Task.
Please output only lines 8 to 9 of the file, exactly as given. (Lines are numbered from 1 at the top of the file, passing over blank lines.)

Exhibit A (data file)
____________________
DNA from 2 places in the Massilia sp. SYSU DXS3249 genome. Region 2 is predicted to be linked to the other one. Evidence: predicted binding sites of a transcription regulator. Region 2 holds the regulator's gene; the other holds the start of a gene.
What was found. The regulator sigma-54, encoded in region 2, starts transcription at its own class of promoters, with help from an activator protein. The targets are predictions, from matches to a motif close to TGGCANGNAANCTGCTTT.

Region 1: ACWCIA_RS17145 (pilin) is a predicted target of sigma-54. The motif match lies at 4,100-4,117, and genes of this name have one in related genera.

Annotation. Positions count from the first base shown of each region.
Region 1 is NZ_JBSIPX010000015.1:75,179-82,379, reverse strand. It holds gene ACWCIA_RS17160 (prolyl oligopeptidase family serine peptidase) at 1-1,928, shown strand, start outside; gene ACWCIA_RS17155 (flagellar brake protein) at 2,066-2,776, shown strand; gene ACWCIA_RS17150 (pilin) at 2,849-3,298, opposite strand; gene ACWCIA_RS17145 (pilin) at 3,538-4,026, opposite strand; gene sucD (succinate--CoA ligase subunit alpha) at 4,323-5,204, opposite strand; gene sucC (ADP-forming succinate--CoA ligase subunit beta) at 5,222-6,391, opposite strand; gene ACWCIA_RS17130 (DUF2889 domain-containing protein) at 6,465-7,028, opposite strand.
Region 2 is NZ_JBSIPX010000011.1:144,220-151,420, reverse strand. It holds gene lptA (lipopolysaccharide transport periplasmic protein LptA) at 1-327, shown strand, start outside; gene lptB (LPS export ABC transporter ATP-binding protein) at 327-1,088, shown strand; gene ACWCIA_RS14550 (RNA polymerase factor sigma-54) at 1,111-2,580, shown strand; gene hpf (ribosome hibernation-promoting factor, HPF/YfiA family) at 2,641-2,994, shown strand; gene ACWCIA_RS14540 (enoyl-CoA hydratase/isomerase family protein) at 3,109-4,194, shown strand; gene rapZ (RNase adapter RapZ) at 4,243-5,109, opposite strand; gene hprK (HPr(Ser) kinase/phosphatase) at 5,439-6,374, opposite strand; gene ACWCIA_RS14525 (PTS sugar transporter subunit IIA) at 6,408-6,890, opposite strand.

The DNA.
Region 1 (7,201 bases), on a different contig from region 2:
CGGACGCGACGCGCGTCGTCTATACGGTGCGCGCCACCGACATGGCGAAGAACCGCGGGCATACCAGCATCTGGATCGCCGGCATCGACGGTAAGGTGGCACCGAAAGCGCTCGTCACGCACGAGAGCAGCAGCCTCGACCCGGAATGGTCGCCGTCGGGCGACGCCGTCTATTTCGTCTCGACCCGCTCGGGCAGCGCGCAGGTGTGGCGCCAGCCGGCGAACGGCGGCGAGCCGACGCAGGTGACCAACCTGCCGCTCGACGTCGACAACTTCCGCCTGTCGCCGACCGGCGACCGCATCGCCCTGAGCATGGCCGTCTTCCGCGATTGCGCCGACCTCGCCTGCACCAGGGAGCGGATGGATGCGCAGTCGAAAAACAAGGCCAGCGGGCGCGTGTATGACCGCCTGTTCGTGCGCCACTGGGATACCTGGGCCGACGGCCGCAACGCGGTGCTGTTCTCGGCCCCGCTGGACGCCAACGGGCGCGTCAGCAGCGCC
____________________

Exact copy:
Region 1 (7,201 bases), on a different contig from region 2:
CGGACGCGACGCGCGTCGTCTATACGGTGCGCGCCACCGACATGGCGAAGAACCGCGGGCATACCAGCATCTGGATCGCCGGCATCGACGGTAAGGTGGCACCGAAAGCGCTCGTCACGCACGAGAGCAGCAGCCTCGACCCGGAATGGTCGCCGTCGGGCGACGCCGTCTATTTCGTCTCGACCCGCTCGGGCAGCGCGCAGGTGTGGCGCCAGCCGGCGAACGGCGGCGAGCCGACGCAGGTGACCAACCTGCCGCTCGACGTCGACAACTTCCGCCTGTCGCCGACCGGCGACCGCATCGCCCTGAGCATGGCCGTCTTCCGCGATTGCGCCGACCTCGCCTGCACCAGGGAGCGGATGGATGCGCAGTCGAAAAACAAGGCCAGCGGGCGCGTGTATGACCGCCTGTTCGTGCGCCACTGGGATACCTGGGCCGACGGCCGCAACGCGGTGCTGTTCTCGGCCCCGCTGGACGCCAACGGGCGCGTCAGCAGCGCC